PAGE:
Sunday, September 27, 2015

Managing My Time, Part 2 of 2

Here, in part 2, I will share with you my strategies for organizing bills, mail, and coupons as I manage my time as a mother of a large family.
This is part 2 of “Managing My Time”. *smile*  In part 1 I talked about why it’s valuable for moms to manage their time, and then how I do that using my desk, a calendar, a day planner, how I organize reading material, grocery shopping & errands.  Here, in part 2, I will share with you my strategies for organizing bills, mail, and coupons as I manage my time as a mother of a large family.

Being disorganized in the areas of bills, mail, and coupons can carry costly penalties.  For the first 5 years of our marriage we did not have a good plan for managing these areas.  Mail stacked up on the counter which caused bills to sometimes be lost or more often late because there was no plan for how to make sure they got paid by their individual due dates.  And if a bill disappeared in the mail somewhere and never arrived at our house in the first place then we would not know it was missed, causing late fees to be accrued and credit to be damaged by late payments.  Damaged credit scores affect the amount of interest people have to pay on loans and credit cards, and can even effect whether or not someone gets employment as employers are looking at credit scores now.  When that missed bill did arrive the following month with twice the amount due, sometimes we could not afford to pay it in full which would cause a financial problem to have to manage until it was caught up.  Once an organizational strategy was finally established, however, there hasn’t been any of these costly penalties – and the stress of disorder has been alleviated (which of course affects everyone in the family). *smile*

Managing the mail

When my husband brings the mail home every day now he places it on my counter/desk for me to organize.  But I never let it stay there.  Now, I have time in every day for that day’s tasks, but not for today’s and yesterday’s tasks (mail, laundry, etc.), so the mail must be dealt with as it arrives each day.  I immediately throw away the junk mail, an easy first step which reveals what is left for me to put away.  Then as soon as is convenient – but always that same day – I put the rest of the mail, mostly bills, away as well.  Within about 3 minutes my counter is clean and functional again, and nothing from the mail will be forgotten or missed.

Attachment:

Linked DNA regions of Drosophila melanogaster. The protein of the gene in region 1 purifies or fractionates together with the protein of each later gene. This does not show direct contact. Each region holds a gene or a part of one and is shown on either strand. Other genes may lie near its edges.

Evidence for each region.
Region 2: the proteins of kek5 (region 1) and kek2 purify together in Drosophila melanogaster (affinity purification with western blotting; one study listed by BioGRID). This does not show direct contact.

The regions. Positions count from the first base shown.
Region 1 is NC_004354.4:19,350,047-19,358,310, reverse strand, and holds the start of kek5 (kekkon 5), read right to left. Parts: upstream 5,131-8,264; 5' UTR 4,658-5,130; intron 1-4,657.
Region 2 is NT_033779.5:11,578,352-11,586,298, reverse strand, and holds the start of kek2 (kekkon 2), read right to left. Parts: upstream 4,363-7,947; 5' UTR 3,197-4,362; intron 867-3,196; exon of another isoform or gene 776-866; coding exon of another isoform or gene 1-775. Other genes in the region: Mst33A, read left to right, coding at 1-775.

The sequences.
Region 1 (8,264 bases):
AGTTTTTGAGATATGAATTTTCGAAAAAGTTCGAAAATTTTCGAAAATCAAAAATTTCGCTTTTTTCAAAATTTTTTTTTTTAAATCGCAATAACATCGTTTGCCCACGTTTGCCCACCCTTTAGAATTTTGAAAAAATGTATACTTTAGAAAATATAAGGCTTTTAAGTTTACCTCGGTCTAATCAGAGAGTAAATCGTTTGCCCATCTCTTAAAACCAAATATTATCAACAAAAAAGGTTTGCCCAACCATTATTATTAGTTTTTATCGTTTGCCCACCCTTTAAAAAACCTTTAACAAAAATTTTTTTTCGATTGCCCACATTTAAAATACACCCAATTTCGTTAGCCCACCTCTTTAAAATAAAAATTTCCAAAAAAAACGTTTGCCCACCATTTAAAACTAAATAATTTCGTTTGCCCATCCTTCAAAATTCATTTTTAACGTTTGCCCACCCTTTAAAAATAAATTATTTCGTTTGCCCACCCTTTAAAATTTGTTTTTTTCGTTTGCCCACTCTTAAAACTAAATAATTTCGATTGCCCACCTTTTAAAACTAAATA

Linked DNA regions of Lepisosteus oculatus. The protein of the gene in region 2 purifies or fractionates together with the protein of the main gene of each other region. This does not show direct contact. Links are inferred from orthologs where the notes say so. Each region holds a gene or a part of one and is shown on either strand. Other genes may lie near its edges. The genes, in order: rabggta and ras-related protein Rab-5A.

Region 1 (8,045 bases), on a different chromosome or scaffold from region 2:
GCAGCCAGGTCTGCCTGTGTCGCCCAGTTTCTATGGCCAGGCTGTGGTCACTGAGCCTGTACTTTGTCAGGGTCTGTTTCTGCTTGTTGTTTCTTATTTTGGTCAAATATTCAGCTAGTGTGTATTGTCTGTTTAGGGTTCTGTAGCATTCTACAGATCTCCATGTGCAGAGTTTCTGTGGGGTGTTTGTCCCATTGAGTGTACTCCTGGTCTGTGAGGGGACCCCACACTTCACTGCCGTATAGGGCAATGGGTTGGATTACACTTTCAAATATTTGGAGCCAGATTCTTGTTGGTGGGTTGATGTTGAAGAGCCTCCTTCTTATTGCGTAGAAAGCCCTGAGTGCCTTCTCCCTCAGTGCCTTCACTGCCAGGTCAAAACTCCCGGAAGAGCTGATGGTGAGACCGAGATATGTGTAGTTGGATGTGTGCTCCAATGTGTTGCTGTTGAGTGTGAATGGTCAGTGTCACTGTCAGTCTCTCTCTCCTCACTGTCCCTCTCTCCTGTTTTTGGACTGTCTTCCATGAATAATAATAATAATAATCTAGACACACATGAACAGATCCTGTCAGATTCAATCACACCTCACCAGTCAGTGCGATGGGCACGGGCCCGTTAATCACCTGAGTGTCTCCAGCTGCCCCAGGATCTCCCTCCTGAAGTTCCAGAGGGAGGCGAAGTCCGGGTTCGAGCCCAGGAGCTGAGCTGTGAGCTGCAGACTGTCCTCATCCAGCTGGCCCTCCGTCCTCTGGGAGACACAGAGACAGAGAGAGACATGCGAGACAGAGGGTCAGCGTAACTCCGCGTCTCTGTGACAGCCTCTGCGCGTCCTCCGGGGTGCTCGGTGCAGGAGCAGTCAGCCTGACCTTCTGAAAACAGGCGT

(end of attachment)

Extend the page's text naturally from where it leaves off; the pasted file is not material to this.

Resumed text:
Managing bills

To pay bills we personally do not choose to utilize automatic bill-paying options because we do not want to have chunks of money disappearing from our bank account when ever the bill-senders are ready to take it.  We decide when the bills get paid ourselves (but still by their due date of course), in compliance with when my husband is paid.  

Bills always get paid on time, we live within our means, but the timing needs to be managed by us.  To organize our paper bills I purchased a simple 5x10-inch accordion file at the local office supply store.  I labeled the first 3 tabs with the numbers 1, 2, and 3, representing each pay check in a month (most of the time there are two pay checks in a month, but occasionally there are 3 in one month).  

When a bill arrives in the mail I open it up that same day, separate the bill stub from the rest of the letter, highlight on the bill stub the amount due and the due date so I can see those quickly and easily and there are no mistakes made (sometimes there are other amounts listed as well, and other dates).  I shred the rest of that bill’s letter in our paper shredder.  We bought a nice one off of (“confetti style” shredding is important to avoid identity theft).  I then file that bill in the accordion file behind either the #1 or the #2 tab, depending upon whether it needs to be paid from the first pay check or the second.  Since my husband receives his pay check every two weeks, we pay our bills every two weeks as well.  I simply gather the bills out of the appropriate tab and pay those as a group.  With this method I see how much total money is going out in bills from that pay check, and how much will be going out the next pay check, to help us gauge what additional spending can be made at certain times.  I can also make sure that bills are paid right off the top of a pay check first thing, so there is not over-spending and then discovering that there is now not enough money left to pay the necessary bills.

Next, to keep track of what bills we have, when they are due, and about how much is due on each one I made up a “Bills Due” chart (you may download a copy of my chart for free from DropBox if you'd like).  I list our bills down the left side column in the order that they are due in a month.  The tithe is always paid right off the top of the pay check.  From there the rest of the bills are then listed in chronological order as to when they're due. The bill due on the 3rd is next at the top, then the bill due on the 7th, then the one due on the 10th, etc. down to the bill due on the 30th.